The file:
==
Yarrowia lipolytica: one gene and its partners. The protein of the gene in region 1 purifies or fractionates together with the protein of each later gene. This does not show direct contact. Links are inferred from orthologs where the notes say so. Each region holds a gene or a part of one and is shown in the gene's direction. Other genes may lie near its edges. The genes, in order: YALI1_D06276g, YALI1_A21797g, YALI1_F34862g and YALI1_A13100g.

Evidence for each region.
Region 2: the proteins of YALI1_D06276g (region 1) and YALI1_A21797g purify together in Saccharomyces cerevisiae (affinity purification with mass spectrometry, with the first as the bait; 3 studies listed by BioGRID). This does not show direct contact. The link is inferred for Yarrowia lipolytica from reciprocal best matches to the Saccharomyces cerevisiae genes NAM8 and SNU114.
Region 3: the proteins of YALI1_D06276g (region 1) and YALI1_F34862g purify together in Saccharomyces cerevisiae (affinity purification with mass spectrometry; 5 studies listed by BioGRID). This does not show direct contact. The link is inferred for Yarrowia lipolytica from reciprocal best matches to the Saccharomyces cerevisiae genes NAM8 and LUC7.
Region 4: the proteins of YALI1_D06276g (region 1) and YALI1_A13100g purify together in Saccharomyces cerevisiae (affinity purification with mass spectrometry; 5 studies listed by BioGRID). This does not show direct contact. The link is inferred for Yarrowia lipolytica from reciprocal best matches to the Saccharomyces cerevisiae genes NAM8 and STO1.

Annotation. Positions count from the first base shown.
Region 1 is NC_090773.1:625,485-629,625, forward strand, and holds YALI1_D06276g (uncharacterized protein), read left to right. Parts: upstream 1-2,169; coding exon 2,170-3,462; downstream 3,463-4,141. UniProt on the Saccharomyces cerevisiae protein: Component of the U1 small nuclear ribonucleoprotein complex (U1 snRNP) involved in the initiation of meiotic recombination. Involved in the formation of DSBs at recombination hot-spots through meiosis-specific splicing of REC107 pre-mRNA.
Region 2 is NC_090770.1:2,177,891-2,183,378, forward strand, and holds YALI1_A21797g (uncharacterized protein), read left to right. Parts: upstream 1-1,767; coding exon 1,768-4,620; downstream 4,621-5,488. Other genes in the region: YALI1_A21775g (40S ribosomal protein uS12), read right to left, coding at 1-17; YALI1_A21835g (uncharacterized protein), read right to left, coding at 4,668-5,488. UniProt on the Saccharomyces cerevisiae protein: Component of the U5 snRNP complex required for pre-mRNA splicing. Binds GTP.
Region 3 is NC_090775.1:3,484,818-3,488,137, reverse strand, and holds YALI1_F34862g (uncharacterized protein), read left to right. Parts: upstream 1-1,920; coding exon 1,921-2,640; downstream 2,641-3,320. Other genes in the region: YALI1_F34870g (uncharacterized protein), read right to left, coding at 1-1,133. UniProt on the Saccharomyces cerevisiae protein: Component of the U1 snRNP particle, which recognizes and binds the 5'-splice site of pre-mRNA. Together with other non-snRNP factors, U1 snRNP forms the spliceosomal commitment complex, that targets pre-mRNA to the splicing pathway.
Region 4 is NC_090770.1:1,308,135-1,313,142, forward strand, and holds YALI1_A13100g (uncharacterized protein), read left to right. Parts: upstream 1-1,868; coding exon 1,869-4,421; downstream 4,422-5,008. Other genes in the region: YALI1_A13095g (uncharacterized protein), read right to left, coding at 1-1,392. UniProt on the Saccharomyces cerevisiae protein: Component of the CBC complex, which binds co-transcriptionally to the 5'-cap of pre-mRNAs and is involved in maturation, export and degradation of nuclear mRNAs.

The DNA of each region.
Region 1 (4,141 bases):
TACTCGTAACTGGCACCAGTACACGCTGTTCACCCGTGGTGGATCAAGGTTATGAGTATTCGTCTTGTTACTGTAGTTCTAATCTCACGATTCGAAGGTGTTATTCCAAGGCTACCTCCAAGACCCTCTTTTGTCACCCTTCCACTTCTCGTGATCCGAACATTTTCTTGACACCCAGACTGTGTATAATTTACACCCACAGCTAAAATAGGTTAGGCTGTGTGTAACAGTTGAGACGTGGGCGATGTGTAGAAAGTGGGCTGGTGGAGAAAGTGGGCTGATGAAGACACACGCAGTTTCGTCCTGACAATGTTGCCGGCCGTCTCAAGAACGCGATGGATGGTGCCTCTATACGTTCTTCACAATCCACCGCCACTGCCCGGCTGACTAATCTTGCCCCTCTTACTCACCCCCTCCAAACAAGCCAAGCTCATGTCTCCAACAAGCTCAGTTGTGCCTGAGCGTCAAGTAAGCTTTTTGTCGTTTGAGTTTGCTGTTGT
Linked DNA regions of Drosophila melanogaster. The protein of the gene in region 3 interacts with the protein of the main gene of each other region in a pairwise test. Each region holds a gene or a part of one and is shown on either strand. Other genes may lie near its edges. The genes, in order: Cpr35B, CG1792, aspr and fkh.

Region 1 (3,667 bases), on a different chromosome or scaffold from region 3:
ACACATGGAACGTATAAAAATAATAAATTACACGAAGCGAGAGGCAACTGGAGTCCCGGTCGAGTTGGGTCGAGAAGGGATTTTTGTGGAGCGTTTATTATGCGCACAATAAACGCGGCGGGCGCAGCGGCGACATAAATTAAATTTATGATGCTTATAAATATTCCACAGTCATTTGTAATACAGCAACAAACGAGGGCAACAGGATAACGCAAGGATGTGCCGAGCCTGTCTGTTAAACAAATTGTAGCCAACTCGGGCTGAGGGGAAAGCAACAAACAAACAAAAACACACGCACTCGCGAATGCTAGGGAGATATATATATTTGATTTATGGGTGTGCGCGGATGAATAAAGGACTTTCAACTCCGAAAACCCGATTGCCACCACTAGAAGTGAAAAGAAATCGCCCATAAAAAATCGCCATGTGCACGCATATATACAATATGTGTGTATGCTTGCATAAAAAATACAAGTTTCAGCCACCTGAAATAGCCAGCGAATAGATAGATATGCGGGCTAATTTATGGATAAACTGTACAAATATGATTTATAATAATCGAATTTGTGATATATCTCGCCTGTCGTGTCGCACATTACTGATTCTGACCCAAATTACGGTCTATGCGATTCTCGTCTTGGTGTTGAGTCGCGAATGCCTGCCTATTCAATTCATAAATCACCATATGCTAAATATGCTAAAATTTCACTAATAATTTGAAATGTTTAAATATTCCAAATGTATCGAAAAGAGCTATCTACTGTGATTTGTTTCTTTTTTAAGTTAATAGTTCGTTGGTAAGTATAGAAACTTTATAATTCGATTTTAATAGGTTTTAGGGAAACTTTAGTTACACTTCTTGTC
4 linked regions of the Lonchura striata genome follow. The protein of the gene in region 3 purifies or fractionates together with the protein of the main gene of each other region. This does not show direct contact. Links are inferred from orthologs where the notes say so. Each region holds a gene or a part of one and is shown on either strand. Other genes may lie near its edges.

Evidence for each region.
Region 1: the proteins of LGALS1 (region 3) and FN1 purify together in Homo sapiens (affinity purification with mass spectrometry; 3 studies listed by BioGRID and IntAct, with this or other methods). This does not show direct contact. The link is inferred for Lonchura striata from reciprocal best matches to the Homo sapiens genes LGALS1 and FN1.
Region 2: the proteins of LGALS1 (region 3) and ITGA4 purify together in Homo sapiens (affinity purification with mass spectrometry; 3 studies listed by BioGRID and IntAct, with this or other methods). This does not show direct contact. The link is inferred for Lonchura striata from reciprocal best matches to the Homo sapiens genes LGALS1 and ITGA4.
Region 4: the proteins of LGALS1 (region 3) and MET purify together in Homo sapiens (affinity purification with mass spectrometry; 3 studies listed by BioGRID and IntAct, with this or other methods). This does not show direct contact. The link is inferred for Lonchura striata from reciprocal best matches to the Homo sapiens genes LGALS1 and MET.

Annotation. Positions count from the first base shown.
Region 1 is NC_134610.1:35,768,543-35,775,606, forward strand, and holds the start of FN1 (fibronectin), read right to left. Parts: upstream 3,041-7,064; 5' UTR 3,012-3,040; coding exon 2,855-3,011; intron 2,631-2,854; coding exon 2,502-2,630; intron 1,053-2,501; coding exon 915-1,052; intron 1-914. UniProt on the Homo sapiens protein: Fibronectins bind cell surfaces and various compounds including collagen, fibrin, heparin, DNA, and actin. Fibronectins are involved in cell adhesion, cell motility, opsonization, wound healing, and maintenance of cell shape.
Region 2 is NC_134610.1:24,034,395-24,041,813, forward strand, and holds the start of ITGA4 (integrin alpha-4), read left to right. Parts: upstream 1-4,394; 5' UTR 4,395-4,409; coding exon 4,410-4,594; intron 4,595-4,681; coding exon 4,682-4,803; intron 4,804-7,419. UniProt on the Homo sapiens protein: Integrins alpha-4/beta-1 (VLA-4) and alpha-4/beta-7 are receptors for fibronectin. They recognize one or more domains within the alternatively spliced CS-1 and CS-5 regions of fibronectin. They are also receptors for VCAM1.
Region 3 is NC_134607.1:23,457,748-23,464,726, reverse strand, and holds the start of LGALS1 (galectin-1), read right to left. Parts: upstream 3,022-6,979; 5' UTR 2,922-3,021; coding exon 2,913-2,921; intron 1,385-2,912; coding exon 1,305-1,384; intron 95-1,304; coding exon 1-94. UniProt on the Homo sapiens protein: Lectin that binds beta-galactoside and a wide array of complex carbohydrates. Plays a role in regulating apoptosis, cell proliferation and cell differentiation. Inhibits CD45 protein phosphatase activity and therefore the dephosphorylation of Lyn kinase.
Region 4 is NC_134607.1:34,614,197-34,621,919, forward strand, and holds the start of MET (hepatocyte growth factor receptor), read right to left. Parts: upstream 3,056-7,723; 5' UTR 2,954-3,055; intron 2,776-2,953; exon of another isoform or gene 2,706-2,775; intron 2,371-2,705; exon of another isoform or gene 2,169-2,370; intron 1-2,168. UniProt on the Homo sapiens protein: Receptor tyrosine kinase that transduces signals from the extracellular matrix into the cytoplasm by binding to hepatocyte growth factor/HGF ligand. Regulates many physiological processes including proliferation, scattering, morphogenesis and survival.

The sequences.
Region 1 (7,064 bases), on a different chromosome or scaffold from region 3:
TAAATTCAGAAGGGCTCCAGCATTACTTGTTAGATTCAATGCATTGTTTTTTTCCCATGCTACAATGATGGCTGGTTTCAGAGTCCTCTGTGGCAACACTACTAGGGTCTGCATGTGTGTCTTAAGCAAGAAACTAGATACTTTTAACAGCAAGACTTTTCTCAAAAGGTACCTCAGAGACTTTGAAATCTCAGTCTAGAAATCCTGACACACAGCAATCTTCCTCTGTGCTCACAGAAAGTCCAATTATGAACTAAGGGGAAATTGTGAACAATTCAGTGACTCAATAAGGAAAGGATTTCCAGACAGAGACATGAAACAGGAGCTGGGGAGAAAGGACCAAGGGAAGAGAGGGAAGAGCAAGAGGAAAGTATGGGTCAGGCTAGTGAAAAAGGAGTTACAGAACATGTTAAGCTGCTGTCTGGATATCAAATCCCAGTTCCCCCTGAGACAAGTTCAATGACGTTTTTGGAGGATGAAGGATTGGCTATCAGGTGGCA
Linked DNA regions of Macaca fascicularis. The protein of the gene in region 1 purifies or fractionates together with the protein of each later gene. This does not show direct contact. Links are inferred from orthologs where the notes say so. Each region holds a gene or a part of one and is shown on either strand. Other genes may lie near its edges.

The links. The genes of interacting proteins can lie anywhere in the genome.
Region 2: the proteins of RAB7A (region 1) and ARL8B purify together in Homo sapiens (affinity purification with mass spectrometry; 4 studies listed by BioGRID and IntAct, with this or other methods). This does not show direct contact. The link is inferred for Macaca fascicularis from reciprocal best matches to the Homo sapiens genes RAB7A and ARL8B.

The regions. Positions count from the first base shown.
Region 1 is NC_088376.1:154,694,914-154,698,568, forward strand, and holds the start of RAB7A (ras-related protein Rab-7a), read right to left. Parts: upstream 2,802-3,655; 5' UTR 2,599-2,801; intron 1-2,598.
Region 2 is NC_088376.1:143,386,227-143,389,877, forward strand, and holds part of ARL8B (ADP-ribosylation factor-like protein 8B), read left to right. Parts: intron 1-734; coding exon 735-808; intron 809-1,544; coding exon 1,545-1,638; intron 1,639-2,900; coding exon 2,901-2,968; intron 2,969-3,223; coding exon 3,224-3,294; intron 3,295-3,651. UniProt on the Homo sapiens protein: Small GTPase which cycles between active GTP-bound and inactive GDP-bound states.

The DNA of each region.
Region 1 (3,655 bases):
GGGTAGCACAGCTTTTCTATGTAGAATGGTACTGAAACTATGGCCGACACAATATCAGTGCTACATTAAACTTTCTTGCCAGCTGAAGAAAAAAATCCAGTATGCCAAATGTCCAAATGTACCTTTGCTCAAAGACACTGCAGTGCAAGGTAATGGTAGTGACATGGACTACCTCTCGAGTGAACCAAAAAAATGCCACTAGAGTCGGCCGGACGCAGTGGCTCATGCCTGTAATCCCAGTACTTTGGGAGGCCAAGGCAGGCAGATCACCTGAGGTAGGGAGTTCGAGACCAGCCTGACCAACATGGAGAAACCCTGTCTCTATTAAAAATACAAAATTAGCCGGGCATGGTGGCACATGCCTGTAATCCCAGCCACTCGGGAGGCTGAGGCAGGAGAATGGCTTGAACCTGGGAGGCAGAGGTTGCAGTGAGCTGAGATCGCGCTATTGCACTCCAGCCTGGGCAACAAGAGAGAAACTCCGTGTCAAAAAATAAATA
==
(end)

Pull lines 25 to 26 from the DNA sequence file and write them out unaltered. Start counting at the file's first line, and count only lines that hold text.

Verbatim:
Region 3 is NC_134607.1:23,457,748-23,464,726, reverse strand, and holds the start of LGALS1 (galectin-1), read right to left. Parts: upstream 3,022-6,979; 5' UTR 2,922-3,021; coding exon 2,913-2,921; intron 1,385-2,912; coding exon 1,305-1,384; intron 95-1,304; coding exon 1-94. UniProt on the Homo sapiens protein: Lectin that binds beta-galactoside and a wide array of complex carbohydrates. Plays a role in regulating apoptosis, cell proliferation and cell differentiation. Inhibits CD45 protein phosphatase activity and therefore the dephosphorylation of Lyn kinase.
Region 4 is NC_134607.1:34,614,197-34,621,919, forward strand, and holds the start of MET (hepatocyte growth factor receptor), read right to left. Parts: upstream 3,056-7,723; 5' UTR 2,954-3,055; intron 2,776-2,953; exon of another isoform or gene 2,706-2,775; intron 2,371-2,705; exon of another isoform or gene 2,169-2,370; intron 1-2,168. UniProt on the Homo sapiens protein: Receptor tyrosine kinase that transduces signals from the extracellular matrix into the cytoplasm by binding to hepatocyte growth factor/HGF ligand. Regulates many physiological processes including proliferation, scattering, morphogenesis and survival.